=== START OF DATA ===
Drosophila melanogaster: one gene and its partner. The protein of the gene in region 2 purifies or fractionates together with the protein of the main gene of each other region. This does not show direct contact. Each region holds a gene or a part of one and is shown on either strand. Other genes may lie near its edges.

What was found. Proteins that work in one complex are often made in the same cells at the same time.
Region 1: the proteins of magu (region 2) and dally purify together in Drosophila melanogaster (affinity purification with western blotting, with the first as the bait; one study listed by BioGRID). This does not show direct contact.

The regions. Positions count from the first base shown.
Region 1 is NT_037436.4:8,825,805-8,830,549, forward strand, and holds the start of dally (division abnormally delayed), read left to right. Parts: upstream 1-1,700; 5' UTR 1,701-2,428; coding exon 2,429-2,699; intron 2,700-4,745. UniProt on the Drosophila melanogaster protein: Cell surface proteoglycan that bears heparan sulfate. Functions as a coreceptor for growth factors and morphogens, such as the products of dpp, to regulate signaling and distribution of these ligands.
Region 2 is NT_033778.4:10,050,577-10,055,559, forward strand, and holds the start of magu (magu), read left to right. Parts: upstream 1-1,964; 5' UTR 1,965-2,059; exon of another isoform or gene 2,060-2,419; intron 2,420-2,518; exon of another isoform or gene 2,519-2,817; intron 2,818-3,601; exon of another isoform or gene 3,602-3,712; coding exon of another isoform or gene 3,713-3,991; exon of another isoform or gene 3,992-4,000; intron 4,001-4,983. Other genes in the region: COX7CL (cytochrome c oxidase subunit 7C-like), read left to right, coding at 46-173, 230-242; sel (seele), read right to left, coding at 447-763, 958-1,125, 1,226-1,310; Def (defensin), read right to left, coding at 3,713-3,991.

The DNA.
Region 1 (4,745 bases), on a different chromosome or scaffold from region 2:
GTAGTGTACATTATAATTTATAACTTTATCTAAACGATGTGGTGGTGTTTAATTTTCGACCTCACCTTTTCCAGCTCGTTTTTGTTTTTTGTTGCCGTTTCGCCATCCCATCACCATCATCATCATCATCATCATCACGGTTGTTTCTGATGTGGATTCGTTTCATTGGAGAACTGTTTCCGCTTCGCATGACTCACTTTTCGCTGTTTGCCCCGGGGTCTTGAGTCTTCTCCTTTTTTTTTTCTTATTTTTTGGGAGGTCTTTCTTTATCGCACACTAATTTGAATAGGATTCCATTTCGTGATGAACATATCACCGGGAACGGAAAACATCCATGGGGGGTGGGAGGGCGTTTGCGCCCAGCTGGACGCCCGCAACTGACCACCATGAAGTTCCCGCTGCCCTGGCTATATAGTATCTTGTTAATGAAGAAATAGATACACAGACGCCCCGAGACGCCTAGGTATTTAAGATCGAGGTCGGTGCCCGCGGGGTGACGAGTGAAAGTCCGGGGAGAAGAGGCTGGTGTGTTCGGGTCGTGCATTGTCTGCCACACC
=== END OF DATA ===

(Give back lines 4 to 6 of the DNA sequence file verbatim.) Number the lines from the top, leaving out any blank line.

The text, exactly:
The regions. Positions count from the first base shown.
Region 1 is NT_037436.4:8,825,805-8,830,549, forward strand, and holds the start of dally (division abnormally delayed), read left to right. Parts: upstream 1-1,700; 5' UTR 1,701-2,428; coding exon 2,429-2,699; intron 2,700-4,745. UniProt on the Drosophila melanogaster protein: Cell surface proteoglycan that bears heparan sulfate. Functions as a coreceptor for growth factors and morphogens, such as the products of dpp, to regulate signaling and distribution of these ligands.
Region 2 is NT_033778.4:10,050,577-10,055,559, forward strand, and holds the start of magu (magu), read left to right. Parts: upstream 1-1,964; 5' UTR 1,965-2,059; exon of another isoform or gene 2,060-2,419; intron 2,420-2,518; exon of another isoform or gene 2,519-2,817; intron 2,818-3,601; exon of another isoform or gene 3,602-3,712; coding exon of another isoform or gene 3,713-3,991; exon of another isoform or gene 3,992-4,000; intron 4,001-4,983. Other genes in the region: COX7CL (cytochrome c oxidase subunit 7C-like), read left to right, coding at 46-173, 230-242; sel (seele), read right to left, coding at 447-763, 958-1,125, 1,226-1,310; Def (defensin), read right to left, coding at 3,713-3,991.